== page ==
• Many within the Gradian clinical training network also helped rapidly review and provide counsel on our own materials, as we converted our trainingswhich are usually delivered in person and across multiple days—into high-quality online trainings available through the Gradian Training Resource Center. These trainings now consist of 12 offerings that can be accessed globally.
  • This year, physician teams from Johns Hopkins University, the Association of Anesthesiologists of Uganda (AAU), and the Kenya Society of Anaesthesiologists (KSA), also helped pioneer the next evolution of training programs supported by Gradian. These months-long training programs seek to leverage existing Gradian infrastructure—from online trainings to simulation-based scenarios—to provide healthcare providers more frequent and ongoing training opportunities. Specifically, these longer form trainings aim to offer key skill building opportunities, and in some instances, incorporate real-world cases into instruction. We’re excited to report that our early evaluation of this work found that following these trainings, facilities reported increased ability to receive higher volumes of critical care, with greater case complexity.
  • Similarly, in Tanzania, local senior anesthesia and critical care specialists are helping Gradian develop tailored mentorship plans for in-service providers to offer customized learning experiences for care teams, with a focus on leadership and communication.


Forming Community: Coalitions & Partnerships

This was a year marked with the formation of new and strengthened partnerships to overcome challenges presented by both the pandemic and systemic healthcare inequity. These networks helped foster sharing critical information, raising common challenges, and focusing attention as needs around COVID-19 grew and changed.

  • Networks such as the Every Breath Counts Coalition and the Southern African Development Community (SADC) Technical Experts Working Group on Surgical Healthcare served as important spaces for sharing country-level experiences with global-level inputs from organizations like the WHO. These spaces convened partners from various sectors—multilaterals and bilateral organizations, large and small NGOs, academic institutions, and private industry—who together, continue to work toward effectively responding to COVID-19. For Gradian, these fora helped foster important connections with other organizations in the countries where we work, workshop solutions to emerging challenges, learn from the experiences of others, and focus our efforts for more impact as a result.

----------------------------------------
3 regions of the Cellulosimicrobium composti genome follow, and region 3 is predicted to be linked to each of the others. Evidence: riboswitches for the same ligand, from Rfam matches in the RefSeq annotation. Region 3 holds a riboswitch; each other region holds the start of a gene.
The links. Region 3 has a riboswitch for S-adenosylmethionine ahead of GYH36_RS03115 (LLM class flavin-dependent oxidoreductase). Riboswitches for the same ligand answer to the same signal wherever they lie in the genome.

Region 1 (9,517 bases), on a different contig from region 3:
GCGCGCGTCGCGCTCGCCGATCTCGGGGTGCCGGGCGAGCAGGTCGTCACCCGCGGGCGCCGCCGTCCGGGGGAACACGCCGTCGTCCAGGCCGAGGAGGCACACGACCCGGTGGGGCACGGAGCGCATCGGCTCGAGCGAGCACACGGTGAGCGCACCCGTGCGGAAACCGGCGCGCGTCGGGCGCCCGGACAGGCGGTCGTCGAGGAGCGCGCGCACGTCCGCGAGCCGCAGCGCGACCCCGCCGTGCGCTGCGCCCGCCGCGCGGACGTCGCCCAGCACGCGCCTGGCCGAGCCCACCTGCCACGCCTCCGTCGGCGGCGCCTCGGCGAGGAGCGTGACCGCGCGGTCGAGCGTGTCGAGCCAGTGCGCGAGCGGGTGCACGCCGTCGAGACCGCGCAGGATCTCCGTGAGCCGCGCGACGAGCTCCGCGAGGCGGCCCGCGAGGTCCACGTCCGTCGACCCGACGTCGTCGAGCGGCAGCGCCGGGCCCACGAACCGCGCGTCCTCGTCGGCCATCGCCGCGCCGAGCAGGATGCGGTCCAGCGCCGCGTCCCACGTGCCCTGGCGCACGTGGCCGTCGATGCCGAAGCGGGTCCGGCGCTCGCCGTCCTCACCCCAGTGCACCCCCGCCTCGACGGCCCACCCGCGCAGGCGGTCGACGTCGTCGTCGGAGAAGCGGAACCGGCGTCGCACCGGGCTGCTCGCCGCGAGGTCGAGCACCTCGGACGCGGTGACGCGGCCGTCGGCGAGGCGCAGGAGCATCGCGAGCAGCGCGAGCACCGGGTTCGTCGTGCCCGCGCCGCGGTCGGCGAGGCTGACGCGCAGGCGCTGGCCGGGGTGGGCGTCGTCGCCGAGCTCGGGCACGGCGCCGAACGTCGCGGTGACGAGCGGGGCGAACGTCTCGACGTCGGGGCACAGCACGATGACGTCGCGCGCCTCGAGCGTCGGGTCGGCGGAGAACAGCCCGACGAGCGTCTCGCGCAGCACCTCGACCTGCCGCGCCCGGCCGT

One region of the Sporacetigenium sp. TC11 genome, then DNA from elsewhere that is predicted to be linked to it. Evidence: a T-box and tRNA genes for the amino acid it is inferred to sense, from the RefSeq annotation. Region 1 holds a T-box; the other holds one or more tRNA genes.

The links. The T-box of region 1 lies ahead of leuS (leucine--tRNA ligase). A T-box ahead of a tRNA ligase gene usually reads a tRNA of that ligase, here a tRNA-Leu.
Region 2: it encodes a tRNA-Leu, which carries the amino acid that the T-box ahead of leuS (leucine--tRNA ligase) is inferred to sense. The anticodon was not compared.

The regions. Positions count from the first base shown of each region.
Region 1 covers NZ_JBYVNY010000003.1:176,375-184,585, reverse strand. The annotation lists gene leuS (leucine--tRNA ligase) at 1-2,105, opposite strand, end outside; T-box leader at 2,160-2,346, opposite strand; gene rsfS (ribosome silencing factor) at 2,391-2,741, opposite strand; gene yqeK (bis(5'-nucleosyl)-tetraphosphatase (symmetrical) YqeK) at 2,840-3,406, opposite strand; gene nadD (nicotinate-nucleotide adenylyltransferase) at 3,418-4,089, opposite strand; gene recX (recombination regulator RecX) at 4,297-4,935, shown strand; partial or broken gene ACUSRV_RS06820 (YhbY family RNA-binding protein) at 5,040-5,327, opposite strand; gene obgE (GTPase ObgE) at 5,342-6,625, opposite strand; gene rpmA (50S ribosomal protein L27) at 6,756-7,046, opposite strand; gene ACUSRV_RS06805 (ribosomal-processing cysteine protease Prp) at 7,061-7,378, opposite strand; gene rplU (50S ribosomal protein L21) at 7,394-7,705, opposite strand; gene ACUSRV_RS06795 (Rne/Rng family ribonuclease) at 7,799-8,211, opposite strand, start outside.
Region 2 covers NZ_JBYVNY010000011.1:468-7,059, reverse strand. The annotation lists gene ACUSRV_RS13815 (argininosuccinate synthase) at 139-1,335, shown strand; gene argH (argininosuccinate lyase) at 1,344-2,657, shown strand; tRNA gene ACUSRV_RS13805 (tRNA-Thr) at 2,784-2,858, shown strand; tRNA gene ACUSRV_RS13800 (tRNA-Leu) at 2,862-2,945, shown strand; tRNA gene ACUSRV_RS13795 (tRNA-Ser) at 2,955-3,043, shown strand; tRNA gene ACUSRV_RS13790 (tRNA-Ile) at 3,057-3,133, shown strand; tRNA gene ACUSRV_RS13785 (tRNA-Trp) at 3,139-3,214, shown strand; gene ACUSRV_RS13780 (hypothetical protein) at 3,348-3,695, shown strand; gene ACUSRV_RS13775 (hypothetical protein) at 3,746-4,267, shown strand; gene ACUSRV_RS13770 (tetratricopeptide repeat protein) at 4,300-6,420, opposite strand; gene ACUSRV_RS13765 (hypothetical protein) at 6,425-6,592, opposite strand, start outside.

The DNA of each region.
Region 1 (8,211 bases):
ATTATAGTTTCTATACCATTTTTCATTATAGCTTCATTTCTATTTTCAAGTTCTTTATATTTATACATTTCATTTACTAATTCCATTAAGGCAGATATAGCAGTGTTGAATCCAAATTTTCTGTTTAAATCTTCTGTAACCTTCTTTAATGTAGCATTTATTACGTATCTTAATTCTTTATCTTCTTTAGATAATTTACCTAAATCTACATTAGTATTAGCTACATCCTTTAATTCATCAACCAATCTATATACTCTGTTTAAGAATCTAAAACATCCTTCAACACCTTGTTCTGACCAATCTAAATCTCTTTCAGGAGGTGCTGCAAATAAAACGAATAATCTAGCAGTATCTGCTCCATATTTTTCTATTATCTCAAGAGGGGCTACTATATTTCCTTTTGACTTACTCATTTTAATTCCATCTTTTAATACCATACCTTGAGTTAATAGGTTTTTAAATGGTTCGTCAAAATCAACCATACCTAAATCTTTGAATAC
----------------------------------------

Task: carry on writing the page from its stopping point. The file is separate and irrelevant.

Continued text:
• Funders like Grand Challenges Canada, UBS Optimus Foundation, and ELMA Philanthropies also joined forces to provide Gradian funding that enabled us to conduct more robust, ongoing trainings in Kenya, Sierra Leone, and Uganda. Grant support like this served as a critical addition to enable Gradian to adapt and refine our training model and better serve the needs of healthcare providers.
  • And as we focus on funders, we want to recognize longstanding and new partners that invest in global health innovations like ours. They do so through traditional grants; flexible financing instruments (offered by the US International Development Finance Corporation); and the use of their platforms and relationships to shine a light on the work, models and best practices of innovators. Additionally, it’s the work financed by past traditional grants—like Grand Challenges Canada’s 2018 Saving Lives at Birth funding, which aimed to strengthen emergency obstetric services in Zambia—that contributed to supporting service delivery during COVID-19, supporting the resilience of maternal health services even as lockdowns slowed healthcare delivery in Zambia. Lastly, robust innovation networks supported by partners like USAID helped connect us to the WHO efforts aimed at identifying technologies best suited to support COVID-19 response.


Looking Ahead

As we look ahead, we know the challenges presented by COVID-19 will continue to grow. But we are also confident that the immense strength, resilience, and capability demonstrated by the entire healthcare community—from facility, district, national, regional, and global levels—will grow as well. For Gradian, we know 2021 will bring a renewed focus on refining and strengthening our model to deliver greatest impact. We will continue to listen, remain flexible, and keep the provider at the center of our decision-making, while investing in local priorities and homegrown solutions, to serve a wider range of needs in our markets. And through this work, we will share more insights on the impact of Gradian’s model; where we’re able to effect change and where we—as an organization as well as a community—need to work harder.